Moreover the traditional view is also wrong when it sees the interests of the dealers and the owners of wealth as being aligned. Certainly they have formed coalitions for political purposes, and dealers are a growing proportion of the rich. But there is an antagonism between the two groups’ objectives. The dealers have to toll the transactions of the wealth owners in order to obtain a share of the producer economy. (Later the wealth owners may push part of the toll charges onto the owners of labour.)

A good example of this antagonism between dealers and the wealth owners occurred in the mid 1980s in New Zealand (and Australia, and indeed throughout the world). The dealers collected together the savings of New Zealanders (for a fee), which they invested (for a fee), and paid interest and dividends to the savers (for a fee). The chain letter miracle of M->FP->M’, evident in the share market and property price boom, inevitably collapsed because it was not producing any extra products, even though the dealers and the savers were consuming them. (Firms found the disruption of constant changes of ownership, as their shares whirled around financial markets, actually reduced their productive effectiveness.)

Eventually the house of cards/financial paper collapsed, and the investors found their profits came from the consumption of their own capital (further reduced by dealers having consumed a part). Following the 1987 world share market crash, one might have thought the dealers would have been humiliated, but such is their arrogance they barely understood these events. Admittedly some lost all their paper wealth, others were found to be acting fraudulently, but the rest kept on with their dealing.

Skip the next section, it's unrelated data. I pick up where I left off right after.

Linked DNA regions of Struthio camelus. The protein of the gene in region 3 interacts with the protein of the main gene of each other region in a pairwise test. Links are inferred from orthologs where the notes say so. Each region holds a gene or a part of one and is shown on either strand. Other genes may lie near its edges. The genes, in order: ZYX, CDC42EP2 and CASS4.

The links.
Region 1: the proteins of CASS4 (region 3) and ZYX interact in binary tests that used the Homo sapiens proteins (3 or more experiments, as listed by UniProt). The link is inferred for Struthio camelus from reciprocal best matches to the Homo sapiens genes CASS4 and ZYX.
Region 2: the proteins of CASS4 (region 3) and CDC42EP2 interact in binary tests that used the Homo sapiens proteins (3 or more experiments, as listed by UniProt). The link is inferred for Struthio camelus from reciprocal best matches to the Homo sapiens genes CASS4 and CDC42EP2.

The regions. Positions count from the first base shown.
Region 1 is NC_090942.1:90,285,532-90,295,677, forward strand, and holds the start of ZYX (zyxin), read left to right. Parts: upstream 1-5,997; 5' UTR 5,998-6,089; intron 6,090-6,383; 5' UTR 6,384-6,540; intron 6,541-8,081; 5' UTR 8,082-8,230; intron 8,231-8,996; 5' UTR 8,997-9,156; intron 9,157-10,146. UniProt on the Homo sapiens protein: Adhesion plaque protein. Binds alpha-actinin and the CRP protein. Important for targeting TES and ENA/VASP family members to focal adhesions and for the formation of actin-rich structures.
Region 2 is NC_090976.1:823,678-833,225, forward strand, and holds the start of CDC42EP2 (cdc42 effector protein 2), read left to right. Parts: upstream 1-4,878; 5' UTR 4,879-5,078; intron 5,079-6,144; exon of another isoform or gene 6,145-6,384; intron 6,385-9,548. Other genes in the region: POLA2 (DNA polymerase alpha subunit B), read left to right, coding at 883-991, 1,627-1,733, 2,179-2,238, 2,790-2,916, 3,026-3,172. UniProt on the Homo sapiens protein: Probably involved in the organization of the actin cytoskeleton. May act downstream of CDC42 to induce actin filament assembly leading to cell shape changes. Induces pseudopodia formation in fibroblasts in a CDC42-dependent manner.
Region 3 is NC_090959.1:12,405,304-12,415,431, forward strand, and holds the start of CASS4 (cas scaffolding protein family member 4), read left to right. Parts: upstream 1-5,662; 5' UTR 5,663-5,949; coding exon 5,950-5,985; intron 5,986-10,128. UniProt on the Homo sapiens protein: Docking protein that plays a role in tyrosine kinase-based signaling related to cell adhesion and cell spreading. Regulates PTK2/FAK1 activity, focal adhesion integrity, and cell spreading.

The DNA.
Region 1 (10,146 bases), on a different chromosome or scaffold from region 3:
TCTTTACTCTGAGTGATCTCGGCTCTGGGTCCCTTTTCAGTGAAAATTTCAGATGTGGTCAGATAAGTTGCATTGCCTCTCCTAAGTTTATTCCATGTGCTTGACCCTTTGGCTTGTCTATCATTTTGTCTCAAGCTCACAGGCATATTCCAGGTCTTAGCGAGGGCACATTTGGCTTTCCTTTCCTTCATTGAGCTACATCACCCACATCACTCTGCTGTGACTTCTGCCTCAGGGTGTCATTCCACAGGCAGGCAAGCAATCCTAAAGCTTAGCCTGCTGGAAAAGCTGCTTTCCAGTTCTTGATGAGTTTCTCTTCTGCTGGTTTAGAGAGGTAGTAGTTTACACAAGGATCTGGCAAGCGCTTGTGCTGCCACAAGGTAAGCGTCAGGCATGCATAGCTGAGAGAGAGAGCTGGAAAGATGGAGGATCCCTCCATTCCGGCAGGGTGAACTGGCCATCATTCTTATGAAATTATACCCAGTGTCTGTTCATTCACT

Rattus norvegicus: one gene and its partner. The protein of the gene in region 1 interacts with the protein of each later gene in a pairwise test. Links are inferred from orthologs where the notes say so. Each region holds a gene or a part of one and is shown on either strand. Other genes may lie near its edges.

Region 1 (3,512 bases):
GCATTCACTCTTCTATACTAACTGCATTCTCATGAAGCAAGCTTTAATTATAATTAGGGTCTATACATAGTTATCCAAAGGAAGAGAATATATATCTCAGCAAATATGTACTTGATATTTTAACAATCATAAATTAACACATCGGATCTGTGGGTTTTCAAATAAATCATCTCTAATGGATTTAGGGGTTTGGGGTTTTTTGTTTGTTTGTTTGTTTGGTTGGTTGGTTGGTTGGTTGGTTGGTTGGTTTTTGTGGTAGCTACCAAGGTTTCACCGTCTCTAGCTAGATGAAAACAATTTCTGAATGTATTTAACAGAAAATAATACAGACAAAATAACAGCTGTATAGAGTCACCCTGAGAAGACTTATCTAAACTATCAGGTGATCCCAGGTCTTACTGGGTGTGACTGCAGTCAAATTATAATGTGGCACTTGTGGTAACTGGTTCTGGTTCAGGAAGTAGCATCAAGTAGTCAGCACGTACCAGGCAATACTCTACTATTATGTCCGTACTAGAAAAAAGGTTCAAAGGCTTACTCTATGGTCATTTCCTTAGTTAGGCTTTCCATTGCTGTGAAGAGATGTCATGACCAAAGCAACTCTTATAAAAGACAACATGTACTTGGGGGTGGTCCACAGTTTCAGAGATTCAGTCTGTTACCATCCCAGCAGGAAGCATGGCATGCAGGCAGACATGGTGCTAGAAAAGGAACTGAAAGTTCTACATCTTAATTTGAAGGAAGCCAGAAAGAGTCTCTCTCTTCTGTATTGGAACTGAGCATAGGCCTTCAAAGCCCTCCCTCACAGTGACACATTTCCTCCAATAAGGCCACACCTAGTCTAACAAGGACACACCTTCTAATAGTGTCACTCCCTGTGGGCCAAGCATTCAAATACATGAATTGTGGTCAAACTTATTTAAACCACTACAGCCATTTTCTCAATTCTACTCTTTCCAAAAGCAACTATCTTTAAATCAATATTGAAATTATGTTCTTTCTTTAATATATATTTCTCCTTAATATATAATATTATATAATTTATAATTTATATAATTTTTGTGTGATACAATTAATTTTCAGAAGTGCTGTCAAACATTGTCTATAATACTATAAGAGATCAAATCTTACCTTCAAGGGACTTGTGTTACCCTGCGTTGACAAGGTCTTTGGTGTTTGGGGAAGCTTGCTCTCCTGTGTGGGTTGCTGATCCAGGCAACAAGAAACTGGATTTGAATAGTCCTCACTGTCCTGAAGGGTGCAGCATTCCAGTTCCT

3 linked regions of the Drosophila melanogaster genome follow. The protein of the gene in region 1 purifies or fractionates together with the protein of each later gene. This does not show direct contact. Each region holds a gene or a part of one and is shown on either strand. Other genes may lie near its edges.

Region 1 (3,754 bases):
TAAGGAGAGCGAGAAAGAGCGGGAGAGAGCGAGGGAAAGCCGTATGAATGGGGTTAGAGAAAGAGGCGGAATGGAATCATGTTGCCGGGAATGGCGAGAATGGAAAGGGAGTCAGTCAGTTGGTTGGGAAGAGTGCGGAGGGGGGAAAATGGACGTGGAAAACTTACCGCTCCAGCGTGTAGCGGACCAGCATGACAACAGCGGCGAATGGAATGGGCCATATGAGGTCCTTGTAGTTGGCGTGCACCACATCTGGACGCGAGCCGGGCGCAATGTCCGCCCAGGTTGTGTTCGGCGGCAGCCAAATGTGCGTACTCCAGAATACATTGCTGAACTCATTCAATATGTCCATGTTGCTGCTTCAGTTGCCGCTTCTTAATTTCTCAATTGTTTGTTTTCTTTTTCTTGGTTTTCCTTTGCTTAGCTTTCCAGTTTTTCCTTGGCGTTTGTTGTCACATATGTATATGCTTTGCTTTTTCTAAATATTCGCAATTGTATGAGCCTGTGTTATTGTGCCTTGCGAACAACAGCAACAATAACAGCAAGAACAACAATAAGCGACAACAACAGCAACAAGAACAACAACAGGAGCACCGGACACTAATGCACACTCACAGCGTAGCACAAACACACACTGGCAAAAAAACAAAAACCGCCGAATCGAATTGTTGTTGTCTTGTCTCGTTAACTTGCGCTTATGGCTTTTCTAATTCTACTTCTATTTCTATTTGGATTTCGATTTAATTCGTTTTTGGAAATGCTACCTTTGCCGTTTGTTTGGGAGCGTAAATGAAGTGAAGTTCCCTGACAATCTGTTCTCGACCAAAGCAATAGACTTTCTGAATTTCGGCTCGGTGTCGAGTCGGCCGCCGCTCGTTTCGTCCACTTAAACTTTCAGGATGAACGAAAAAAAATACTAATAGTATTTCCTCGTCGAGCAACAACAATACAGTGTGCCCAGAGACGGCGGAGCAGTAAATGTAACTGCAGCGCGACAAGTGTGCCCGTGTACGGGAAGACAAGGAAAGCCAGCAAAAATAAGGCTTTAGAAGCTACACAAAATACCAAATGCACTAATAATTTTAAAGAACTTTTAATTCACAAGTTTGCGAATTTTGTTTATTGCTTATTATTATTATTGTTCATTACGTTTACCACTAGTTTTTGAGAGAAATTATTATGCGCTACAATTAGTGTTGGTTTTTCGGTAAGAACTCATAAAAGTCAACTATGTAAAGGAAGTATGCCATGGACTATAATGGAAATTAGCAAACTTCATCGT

The share market crash meant there were not too many New Zealanders willing to trust them (even those with any capital left). So the dealers turned to a different sort of dealing – the privatization of public assets. Essentially this involves the government paying dealers to alienate its assets. The amounts involved can be huge. It has been estimated the government spent, one way and another, $100 million to privatize the state owned telecommunications company. Most of that went to dealers. (In addition the bidding corporations may have spent as much on their dealers.) On world terms the $100 million may not seem much, but that represented around $30 per New Zealander. The recipients of the largesse were few in number, even as much as a 1000 would be $100,000 each. This amount is not financial paper, but real money which can purchase commodities for consumption by the dealers. It was paid for by the lower return to the state, and higher prices by consumers.

The dealers will tell you that privatization increases the nation’s welfare by increasing economic efficiency. However there is no unequivocal evidence that privatization always increases efficiency and in certain cases it can decrease it (if the firm is a monopoly for instance). Moreover there has been no reputable study which has demonstrated that any of the New Zealand privatizations have improved efficiency. Dealers do not need such studies. They know “the truth”, even if it is an extremely rarefied version of reality.